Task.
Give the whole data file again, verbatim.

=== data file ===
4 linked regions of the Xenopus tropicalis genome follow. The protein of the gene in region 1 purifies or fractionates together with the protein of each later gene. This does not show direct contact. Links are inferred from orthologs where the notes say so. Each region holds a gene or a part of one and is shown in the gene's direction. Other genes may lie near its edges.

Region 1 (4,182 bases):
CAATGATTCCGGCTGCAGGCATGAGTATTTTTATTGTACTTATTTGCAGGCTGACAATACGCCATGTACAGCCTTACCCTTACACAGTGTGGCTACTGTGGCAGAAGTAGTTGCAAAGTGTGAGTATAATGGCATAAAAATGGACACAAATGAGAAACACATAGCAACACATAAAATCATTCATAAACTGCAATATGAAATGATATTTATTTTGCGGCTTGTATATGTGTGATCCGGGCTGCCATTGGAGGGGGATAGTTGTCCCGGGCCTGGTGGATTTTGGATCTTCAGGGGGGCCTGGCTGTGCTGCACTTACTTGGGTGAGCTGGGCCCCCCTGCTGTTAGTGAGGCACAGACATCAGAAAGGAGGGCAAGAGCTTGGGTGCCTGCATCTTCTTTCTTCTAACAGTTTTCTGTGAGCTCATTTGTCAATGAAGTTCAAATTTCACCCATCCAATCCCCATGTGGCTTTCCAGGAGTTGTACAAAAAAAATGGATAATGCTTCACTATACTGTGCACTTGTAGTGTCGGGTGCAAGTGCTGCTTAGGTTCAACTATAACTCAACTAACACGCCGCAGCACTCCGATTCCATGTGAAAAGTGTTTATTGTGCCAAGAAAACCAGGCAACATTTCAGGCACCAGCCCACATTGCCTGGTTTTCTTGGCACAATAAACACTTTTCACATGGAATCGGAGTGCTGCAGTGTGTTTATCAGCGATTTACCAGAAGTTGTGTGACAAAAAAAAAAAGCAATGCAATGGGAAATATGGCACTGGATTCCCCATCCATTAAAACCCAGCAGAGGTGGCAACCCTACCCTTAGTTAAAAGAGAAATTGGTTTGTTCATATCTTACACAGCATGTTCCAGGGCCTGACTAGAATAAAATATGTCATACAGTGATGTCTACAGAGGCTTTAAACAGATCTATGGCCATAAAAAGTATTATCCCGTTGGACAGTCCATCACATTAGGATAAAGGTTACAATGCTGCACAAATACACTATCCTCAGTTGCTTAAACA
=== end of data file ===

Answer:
4 linked regions of the Xenopus tropicalis genome follow. The protein of the gene in region 1 purifies or fractionates together with the protein of each later gene. This does not show direct contact. Links are inferred from orthologs where the notes say so. Each region holds a gene or a part of one and is shown in the gene's direction. Other genes may lie near its edges.

Region 1 (4,182 bases):
CAATGATTCCGGCTGCAGGCATGAGTATTTTTATTGTACTTATTTGCAGGCTGACAATACGCCATGTACAGCCTTACCCTTACACAGTGTGGCTACTGTGGCAGAAGTAGTTGCAAAGTGTGAGTATAATGGCATAAAAATGGACACAAATGAGAAACACATAGCAACACATAAAATCATTCATAAACTGCAATATGAAATGATATTTATTTTGCGGCTTGTATATGTGTGATCCGGGCTGCCATTGGAGGGGGATAGTTGTCCCGGGCCTGGTGGATTTTGGATCTTCAGGGGGGCCTGGCTGTGCTGCACTTACTTGGGTGAGCTGGGCCCCCCTGCTGTTAGTGAGGCACAGACATCAGAAAGGAGGGCAAGAGCTTGGGTGCCTGCATCTTCTTTCTTCTAACAGTTTTCTGTGAGCTCATTTGTCAATGAAGTTCAAATTTCACCCATCCAATCCCCATGTGGCTTTCCAGGAGTTGTACAAAAAAAATGGATAATGCTTCACTATACTGTGCACTTGTAGTGTCGGGTGCAAGTGCTGCTTAGGTTCAACTATAACTCAACTAACACGCCGCAGCACTCCGATTCCATGTGAAAAGTGTTTATTGTGCCAAGAAAACCAGGCAACATTTCAGGCACCAGCCCACATTGCCTGGTTTTCTTGGCACAATAAACACTTTTCACATGGAATCGGAGTGCTGCAGTGTGTTTATCAGCGATTTACCAGAAGTTGTGTGACAAAAAAAAAAAGCAATGCAATGGGAAATATGGCACTGGATTCCCCATCCATTAAAACCCAGCAGAGGTGGCAACCCTACCCTTAGTTAAAAGAGAAATTGGTTTGTTCATATCTTACACAGCATGTTCCAGGGCCTGACTAGAATAAAATATGTCATACAGTGATGTCTACAGAGGCTTTAAACAGATCTATGGCCATAAAAAGTATTATCCCGTTGGACAGTCCATCACATTAGGATAAAGGTTACAATGCTGCACAAATACACTATCCTCAGTTGCTTAAACA